Testicular Dysgenesis and Fetal Origins — ASN Events

Testicular Dysgenesis and Fetal Origins (#86)

Ruth M Escalona 1 , Kaye L Stenvers 1 , Jock K Findlay 1 , Mai A Sarraj 1
  1. Prince Henry's Institute of Medical Research, Monash University, Clayton, Victoria, Australia, 3168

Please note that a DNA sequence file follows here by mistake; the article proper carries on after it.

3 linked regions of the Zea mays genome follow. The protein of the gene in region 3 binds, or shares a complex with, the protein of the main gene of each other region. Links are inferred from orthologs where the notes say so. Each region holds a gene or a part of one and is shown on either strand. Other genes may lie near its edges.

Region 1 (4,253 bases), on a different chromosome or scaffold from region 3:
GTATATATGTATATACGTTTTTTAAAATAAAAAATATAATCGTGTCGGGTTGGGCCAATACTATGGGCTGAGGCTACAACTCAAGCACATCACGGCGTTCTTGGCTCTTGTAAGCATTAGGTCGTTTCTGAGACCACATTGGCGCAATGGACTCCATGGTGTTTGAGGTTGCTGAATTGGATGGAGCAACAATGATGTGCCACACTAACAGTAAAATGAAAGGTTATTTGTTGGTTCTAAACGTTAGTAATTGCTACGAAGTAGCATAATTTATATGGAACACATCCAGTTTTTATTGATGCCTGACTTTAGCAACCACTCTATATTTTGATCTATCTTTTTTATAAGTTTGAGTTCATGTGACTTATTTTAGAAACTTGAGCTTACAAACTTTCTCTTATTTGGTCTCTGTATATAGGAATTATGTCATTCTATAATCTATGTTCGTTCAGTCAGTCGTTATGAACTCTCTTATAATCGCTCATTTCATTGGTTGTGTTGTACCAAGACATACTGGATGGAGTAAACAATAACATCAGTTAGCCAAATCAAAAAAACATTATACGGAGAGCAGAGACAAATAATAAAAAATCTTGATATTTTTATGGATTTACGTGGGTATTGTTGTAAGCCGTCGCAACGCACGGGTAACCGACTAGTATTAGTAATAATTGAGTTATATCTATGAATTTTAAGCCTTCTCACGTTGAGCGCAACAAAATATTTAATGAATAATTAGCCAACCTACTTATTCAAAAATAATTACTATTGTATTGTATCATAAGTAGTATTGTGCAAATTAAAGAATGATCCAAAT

The incidence of Testicular Dysgenesis Syndrome (TDS) which comprises disorders including hypospadia, cryptorchidism, testicular cancer and low sperm counts has increased over the last few decades. Defects in early testis development have been implicated in the aetiology of TDS. TDS results from disruption of gonadal development during fetal life and the biological pathways that are affected are not fully clear. Using transgenic mouse models, gene expression analysis, immunhistochemistry, immunofluorescence and gonad culture techniques, we are investigating fetal events essential for future adult testis development. We have found that TGFBR3 (betaglycan), a TGFb superfamily co-receptor, is essential for seminiferous cord and Leydig cell development in the fetal mouse testis. To investigate the mechanism of betaglycan’s action we cultured testes from the betaglycan knockout and the wildtype mouse with or without the ligand TGFb2. We found that TGFb2 rescues the compromised cord development observed due to the loss of betaglycanin the differentiating fetal testis,but does not compensate for the reduction in steroidogenesis. Using green fluorescing protein (GFP) mice in assembled gonad cultures we were able to identify defects in cell migration from a wildtype green mesonephros into a betaglycan knockout testis. This data indicates that the loss of betaglycan affects cell migration from the mesonephros into the gonad. Our goal is to further understand the genetic regulation of processes essential for testis development such as cell migration, steroidogenesis, reproductive duct formation and cell death. Our studies will yield a better understanding of the impact of early fetal testis dysgenesis on future adult testis health.